Although pouring a driveway is extremely simple in theory, in actuality, there are hundreds of considerations you must take in order to pour a beautiful and structurally sound driveway.
Here are Top 5 considerations to make before attempting to pour your own concrete driveway:
1. City and Township Requirements
Most townships want to make sure every concrete driveway is installed properly for their residents, so they will give you specific guidelines to follow. Although each township has different requirements, you want to make sure your concrete driveway meets the minimum requirements I believe every driveway should meet.
For good practice, a concrete driveway should be at least 5 inches thick and with a minimum of 10 gauge wire mesh reinforcement. There are many different types of rebar to reinforce concrete, but 10 gauge wire mesh is usually the minimum requirement for your concrete driveway.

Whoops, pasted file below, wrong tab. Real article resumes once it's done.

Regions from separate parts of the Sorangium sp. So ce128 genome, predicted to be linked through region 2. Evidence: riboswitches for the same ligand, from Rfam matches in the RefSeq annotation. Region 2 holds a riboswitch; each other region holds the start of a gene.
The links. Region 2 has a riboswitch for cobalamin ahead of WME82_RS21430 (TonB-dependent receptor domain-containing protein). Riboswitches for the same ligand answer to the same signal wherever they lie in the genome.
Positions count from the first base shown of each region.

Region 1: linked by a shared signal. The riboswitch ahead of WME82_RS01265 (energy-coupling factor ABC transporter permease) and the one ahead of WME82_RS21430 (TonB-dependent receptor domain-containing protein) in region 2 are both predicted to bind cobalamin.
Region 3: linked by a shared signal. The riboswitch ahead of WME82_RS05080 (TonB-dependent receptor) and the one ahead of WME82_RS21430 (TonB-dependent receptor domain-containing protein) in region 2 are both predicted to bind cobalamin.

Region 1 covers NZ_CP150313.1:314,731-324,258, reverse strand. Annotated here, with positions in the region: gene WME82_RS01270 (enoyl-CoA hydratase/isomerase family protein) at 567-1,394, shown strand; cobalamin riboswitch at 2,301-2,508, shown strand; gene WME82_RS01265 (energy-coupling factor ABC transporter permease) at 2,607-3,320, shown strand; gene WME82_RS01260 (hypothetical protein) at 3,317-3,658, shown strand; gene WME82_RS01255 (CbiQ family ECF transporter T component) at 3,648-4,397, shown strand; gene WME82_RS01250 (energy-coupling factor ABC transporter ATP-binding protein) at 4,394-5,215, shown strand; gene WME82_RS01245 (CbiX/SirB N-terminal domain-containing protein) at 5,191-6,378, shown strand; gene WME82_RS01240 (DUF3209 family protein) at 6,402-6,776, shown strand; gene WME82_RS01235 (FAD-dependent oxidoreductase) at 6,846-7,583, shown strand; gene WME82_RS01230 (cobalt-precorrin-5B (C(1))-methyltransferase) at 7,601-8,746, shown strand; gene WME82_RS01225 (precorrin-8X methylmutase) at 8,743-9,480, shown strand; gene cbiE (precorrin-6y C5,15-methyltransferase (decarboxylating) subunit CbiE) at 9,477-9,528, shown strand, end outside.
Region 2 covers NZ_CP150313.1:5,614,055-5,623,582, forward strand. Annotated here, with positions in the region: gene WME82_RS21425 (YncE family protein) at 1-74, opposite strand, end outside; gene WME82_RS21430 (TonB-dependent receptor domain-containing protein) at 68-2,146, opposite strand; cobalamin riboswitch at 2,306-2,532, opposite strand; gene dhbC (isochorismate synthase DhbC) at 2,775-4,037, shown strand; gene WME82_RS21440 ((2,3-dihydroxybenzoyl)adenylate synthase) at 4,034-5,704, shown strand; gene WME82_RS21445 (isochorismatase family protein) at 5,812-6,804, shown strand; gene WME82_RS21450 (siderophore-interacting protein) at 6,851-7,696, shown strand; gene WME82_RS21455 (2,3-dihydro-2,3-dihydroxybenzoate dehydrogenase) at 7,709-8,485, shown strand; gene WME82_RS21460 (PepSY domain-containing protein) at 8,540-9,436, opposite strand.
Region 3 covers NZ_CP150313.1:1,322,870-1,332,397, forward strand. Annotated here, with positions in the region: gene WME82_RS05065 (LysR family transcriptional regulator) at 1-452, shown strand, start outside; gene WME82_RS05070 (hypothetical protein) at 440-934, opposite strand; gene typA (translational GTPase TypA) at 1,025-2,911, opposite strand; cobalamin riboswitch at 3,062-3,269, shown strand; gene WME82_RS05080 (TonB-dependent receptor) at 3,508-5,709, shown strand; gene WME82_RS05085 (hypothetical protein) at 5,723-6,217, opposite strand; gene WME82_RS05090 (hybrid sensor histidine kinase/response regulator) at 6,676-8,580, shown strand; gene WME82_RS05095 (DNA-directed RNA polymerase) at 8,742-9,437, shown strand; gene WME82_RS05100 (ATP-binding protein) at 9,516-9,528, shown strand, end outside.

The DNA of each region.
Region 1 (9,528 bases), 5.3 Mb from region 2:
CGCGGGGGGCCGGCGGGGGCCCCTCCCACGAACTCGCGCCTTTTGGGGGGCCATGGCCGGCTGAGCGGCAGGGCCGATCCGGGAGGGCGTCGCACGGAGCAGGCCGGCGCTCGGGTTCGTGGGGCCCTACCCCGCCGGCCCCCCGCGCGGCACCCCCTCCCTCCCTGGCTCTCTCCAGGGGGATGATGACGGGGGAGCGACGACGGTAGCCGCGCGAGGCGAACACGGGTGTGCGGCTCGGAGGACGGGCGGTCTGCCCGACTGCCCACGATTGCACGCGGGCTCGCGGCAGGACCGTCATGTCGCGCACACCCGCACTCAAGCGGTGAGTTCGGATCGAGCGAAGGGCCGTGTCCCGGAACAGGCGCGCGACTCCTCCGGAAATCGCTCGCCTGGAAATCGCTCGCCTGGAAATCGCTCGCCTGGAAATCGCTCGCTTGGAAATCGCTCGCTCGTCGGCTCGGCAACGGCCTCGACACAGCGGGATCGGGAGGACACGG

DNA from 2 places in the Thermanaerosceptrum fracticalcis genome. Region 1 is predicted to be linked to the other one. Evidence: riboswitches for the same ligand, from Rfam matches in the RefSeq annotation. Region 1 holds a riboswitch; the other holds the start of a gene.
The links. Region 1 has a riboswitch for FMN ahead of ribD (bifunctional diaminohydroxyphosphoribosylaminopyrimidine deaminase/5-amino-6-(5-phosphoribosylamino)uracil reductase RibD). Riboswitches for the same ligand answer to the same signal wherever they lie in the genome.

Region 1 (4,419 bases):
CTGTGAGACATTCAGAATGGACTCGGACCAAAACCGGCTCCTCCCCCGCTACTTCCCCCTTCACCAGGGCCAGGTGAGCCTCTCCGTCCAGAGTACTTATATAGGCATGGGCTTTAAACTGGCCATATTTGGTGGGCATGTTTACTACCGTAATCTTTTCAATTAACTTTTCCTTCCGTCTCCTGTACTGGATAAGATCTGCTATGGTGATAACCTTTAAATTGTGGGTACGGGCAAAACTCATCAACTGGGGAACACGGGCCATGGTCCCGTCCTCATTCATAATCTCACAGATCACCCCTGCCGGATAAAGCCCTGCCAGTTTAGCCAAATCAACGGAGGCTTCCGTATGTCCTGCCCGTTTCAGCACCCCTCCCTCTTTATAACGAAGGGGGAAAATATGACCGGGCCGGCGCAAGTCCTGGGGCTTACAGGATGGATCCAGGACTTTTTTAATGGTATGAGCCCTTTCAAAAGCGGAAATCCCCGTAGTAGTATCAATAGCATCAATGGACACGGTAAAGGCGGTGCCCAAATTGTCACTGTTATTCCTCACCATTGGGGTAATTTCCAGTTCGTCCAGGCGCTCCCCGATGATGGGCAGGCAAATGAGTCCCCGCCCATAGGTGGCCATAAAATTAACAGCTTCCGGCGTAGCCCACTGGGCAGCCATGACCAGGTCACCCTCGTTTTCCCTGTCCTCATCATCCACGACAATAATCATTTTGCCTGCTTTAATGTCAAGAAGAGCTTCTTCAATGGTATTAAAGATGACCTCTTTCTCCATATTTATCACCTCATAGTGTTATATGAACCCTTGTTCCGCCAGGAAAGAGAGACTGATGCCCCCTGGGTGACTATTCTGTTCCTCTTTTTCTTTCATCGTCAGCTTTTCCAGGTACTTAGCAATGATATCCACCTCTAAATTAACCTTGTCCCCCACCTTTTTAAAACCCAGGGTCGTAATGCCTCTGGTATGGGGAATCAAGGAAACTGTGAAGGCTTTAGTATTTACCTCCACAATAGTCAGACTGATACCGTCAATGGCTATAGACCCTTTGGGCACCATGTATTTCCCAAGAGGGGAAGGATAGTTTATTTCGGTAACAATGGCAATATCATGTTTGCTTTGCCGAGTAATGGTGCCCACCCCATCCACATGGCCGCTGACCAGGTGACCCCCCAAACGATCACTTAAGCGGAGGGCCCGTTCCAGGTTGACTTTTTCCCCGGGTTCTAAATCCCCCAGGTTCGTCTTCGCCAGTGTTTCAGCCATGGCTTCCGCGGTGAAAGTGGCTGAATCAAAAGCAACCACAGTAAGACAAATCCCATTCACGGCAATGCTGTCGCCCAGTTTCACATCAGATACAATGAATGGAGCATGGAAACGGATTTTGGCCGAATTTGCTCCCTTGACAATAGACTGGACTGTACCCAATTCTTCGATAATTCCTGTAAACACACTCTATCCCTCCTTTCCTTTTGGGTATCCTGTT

2. Framing Challenges
When framing your driveway one of the most import things you want to keep in mind is water fall and having all water running away from your home. Water runs with gravity and will follow whichever direction you point it to.
Keeping water running away from your house will help avoid potential flooding. Another hazard you are avoiding with correct pitch and elevation, is sitting water.
Sitting water is also known as “bird baths” can cause a slip hazard, especially in colder months when the water freezes and turns to ice.
Good practice is to have anywhere from 1/8inch per foot to 1/4inch per foot pitch on a driveway. Obviously there are times where the pitch is more than that. For example at my house, my garage slab is 6 feet above the street and my house is set back 60 feet from the street. My the pitch on my driveway has to be 6 feet of pitch over 60 feet of length, equalling 1.2 inches per foot.
In other times, your street may actually be higher in elevation than your garage floor, forcing water to run towards your home. In this case, if it is possible to run the water to the perimeter of your driveway into the grass, it will help keep water off your driveway and away from your home.
When it is not possible, consider finding a low point in the driveway and installing a drain to catch the water, and trench a drain pipe into your yard away from house.